Women's Household Spinning  In 1840, spinning wheels were owned by a higher percentage of Appalachian households than was typical of the rest of the country. To provide household essentials and to earn cash, poor white, free black, and Cherokee women routinely spun. The top view is an ex-slave who had treasured the handmade wheel used by women in her family for many generations. The bottom view is a poor white women with a wheel of the sort typically used by free Appalachian females in the nineteenth century. Source: Library of Congress.

  Women's Household Cloth Weaving  Household-based textiles production was widespread among 19th century poor white, Cherokee, and African-American women who produced fabrics and clothing for household use and for marketing. The top view shows a poor white women weaving in the barn because the loom was too large for a typical small cabin. The bottom view shows an enslaved woman weaving at night while tending her children. Sources: Library of Congress and Love (1907, 10).

  A West Virginia Milliner  This Greenbrier County, West Virginia, milliner made pheasant-tail hats for elite and middle-class women who visited the prestigious mineral spa at White Sulphur Springs. Summer tourists at White Sulphur were sharply polarized from the majority of local Appalachian women who could not afford such luxurious travel or living conditions. Source: Harper’s Monthly (Aug. 1855).

  Women in Gold Processing  Rather than being isolated in a feminine sphere within their homes, poor white and nonwhite females worked at many forms of nonagricultural labor that elite and middle-class commentators considered to be weaknesses of character. To the left, two barefooted white women are rocking cradles to separate gold ore from rocks at a western North Carolina gold mine. A third female worker is at the right. Source: Harper’s Monthly (April 1857).

  Women in Hotel Service About one-fifth of all Appalachian slaves were employed in nonagricultural occupations, like this chambermaid in an Abingdon, Virginia hotel. Such hireouts increased the likelihood that enslaved females would be sexually exploited by white males and separated from their children most of the time. Source: Harper’s Monthly (May 1857).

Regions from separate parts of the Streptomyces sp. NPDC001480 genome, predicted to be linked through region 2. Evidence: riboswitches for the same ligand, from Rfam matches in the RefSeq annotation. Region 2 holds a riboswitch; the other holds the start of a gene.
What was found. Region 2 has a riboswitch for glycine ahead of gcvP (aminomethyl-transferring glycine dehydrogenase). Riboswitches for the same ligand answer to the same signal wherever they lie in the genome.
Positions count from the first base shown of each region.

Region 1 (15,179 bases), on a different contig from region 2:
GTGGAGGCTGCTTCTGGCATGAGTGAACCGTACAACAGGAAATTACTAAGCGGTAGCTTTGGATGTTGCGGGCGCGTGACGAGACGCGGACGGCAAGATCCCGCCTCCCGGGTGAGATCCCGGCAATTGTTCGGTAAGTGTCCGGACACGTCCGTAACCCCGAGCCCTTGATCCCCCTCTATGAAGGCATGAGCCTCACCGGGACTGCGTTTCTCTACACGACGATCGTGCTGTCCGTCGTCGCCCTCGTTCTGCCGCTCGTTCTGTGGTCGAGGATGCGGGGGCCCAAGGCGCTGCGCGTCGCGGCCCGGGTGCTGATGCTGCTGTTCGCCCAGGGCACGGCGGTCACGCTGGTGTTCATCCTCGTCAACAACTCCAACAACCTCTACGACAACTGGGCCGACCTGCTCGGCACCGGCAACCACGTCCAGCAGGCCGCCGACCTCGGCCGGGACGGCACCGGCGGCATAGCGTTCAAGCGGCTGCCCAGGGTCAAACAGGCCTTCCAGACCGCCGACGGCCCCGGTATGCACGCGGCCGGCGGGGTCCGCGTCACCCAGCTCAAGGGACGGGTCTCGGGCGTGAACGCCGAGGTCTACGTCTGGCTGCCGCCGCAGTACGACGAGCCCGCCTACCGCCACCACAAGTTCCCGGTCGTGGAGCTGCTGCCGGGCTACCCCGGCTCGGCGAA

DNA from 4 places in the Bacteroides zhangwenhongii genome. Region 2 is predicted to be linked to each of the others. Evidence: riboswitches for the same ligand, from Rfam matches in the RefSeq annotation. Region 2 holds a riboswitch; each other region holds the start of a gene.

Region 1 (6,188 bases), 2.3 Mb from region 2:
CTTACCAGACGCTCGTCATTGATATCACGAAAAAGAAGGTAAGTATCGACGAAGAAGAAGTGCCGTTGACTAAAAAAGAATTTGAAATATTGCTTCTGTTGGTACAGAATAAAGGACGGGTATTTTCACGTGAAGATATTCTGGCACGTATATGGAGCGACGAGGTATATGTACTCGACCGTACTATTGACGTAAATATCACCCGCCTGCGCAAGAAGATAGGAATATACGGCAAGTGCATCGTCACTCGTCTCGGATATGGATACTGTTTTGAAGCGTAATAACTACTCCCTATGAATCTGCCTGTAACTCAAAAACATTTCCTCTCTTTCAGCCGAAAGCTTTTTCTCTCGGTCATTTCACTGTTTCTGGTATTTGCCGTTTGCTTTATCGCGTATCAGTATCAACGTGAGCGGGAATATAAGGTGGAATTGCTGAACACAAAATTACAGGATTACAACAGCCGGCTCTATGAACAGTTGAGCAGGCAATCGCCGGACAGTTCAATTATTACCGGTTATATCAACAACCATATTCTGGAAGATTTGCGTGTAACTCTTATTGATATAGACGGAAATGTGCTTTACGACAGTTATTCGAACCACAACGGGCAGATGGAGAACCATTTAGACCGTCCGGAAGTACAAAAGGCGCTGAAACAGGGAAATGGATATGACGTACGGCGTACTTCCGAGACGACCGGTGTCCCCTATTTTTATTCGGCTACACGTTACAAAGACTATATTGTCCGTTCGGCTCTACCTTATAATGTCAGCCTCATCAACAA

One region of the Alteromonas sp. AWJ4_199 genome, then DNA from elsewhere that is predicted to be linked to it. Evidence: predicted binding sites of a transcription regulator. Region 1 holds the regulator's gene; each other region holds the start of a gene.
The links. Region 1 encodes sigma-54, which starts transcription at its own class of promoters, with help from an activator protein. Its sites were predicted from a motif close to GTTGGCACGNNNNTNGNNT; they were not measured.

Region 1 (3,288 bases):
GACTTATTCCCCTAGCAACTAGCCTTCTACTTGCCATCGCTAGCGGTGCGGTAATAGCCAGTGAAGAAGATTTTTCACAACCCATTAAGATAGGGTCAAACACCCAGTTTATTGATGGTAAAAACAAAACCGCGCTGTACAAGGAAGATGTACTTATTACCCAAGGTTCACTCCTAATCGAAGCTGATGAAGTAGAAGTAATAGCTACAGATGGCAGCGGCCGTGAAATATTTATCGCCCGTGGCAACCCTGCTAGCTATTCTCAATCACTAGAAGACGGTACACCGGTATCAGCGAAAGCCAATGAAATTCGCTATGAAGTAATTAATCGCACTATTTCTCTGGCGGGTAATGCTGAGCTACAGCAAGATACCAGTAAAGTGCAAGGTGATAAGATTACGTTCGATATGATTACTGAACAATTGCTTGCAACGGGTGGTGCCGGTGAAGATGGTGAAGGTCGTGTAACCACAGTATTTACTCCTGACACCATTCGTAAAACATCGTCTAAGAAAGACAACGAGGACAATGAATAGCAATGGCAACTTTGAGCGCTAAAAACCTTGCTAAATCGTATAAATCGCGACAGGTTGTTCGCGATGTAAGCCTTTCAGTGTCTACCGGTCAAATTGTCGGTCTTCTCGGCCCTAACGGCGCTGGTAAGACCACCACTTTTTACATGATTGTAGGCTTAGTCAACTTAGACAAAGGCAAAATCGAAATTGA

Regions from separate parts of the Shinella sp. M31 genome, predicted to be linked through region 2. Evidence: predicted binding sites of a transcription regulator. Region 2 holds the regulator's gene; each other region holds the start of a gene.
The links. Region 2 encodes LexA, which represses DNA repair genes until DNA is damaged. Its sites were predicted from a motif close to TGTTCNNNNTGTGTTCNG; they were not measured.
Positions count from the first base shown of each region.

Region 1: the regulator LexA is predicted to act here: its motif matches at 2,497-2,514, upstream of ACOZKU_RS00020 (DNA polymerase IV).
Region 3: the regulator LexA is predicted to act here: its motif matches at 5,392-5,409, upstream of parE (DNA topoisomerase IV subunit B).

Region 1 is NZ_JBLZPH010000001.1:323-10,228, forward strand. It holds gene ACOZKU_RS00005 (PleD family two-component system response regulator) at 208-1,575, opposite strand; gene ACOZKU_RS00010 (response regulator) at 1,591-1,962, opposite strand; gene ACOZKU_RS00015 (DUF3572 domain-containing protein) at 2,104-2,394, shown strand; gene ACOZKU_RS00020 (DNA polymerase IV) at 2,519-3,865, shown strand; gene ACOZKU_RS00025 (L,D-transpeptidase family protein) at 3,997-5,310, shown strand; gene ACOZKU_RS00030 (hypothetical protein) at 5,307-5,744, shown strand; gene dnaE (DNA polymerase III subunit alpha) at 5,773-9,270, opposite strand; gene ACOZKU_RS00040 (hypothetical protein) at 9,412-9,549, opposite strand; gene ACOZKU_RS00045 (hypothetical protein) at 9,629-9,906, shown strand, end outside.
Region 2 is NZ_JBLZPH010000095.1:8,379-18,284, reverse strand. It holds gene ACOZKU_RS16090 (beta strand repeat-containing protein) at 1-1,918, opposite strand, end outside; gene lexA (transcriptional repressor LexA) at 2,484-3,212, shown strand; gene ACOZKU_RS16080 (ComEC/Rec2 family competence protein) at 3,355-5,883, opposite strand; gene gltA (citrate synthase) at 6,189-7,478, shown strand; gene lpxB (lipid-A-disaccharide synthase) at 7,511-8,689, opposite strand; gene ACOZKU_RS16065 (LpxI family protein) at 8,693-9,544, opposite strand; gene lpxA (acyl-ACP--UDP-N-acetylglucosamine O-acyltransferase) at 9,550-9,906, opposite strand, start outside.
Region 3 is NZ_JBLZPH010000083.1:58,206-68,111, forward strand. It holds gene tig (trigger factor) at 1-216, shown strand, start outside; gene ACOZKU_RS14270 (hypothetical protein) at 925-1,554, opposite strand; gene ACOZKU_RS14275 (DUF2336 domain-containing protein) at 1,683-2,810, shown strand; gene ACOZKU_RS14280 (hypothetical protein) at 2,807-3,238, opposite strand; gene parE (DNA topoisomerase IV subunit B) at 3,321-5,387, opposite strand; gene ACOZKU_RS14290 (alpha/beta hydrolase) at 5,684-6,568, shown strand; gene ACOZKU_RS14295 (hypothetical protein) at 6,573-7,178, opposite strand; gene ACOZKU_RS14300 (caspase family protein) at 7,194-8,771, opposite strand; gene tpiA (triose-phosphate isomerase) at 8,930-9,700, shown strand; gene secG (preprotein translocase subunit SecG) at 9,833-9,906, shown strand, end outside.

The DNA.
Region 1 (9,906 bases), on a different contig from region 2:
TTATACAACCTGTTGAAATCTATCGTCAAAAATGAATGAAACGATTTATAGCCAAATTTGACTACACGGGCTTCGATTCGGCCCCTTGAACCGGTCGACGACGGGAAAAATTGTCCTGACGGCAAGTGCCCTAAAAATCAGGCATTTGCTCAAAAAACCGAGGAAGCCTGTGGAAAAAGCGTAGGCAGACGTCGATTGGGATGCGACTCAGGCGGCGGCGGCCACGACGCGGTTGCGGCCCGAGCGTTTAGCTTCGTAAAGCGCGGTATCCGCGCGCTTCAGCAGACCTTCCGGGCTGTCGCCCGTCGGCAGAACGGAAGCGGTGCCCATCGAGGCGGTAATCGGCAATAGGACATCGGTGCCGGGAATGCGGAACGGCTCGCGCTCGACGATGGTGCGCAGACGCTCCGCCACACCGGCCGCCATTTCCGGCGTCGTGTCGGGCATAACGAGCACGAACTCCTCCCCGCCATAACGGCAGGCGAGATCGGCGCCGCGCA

A Free Black Businesswoman  This free black woman operated a small inn that served rafts and boats on the Tennessee River outside Chattanooga. Such “men’s work” attracted the attention of Appalachian sheriffs and courts to such “dangerous class” female household heads. Source: Harper’s Monthly (July 1858).

  Free Black Washwomen  Because of limited employment opportunities and biases against such “dangerous class” mothers, free black washwomen, like these residents of Rome, Georgia, often headed households from which children were removed by courts and indentured to long-term service by county poor houses. Source: Harper’s Monthly (June 1857).

  Wet Nursing  A majority of enslaved Appalachian females, like this Page County, Virginia woman, worked as care givers to white children at some point in their lives. While weaning their own children early and leaving them with limited supervision in the quarters, wet nurses often broke their own health and were unable to nurture their own offspring. Source: Page (1897, 98).

  Caregivers to Children Due to attenuated breastfeeding, malnutrition, and inadequate child care, one-half of all Appalachian slave children died before age ten. While their mothers worked in the fields or were hired out, some youngsters were tended by elderly slaves, like this Rockbridge County, Virginia woman, However, 40 percent of Appalachian ex-slaves reported they had almost no adult supervision before age ten. Source: Harper’s Monthly (March 1856).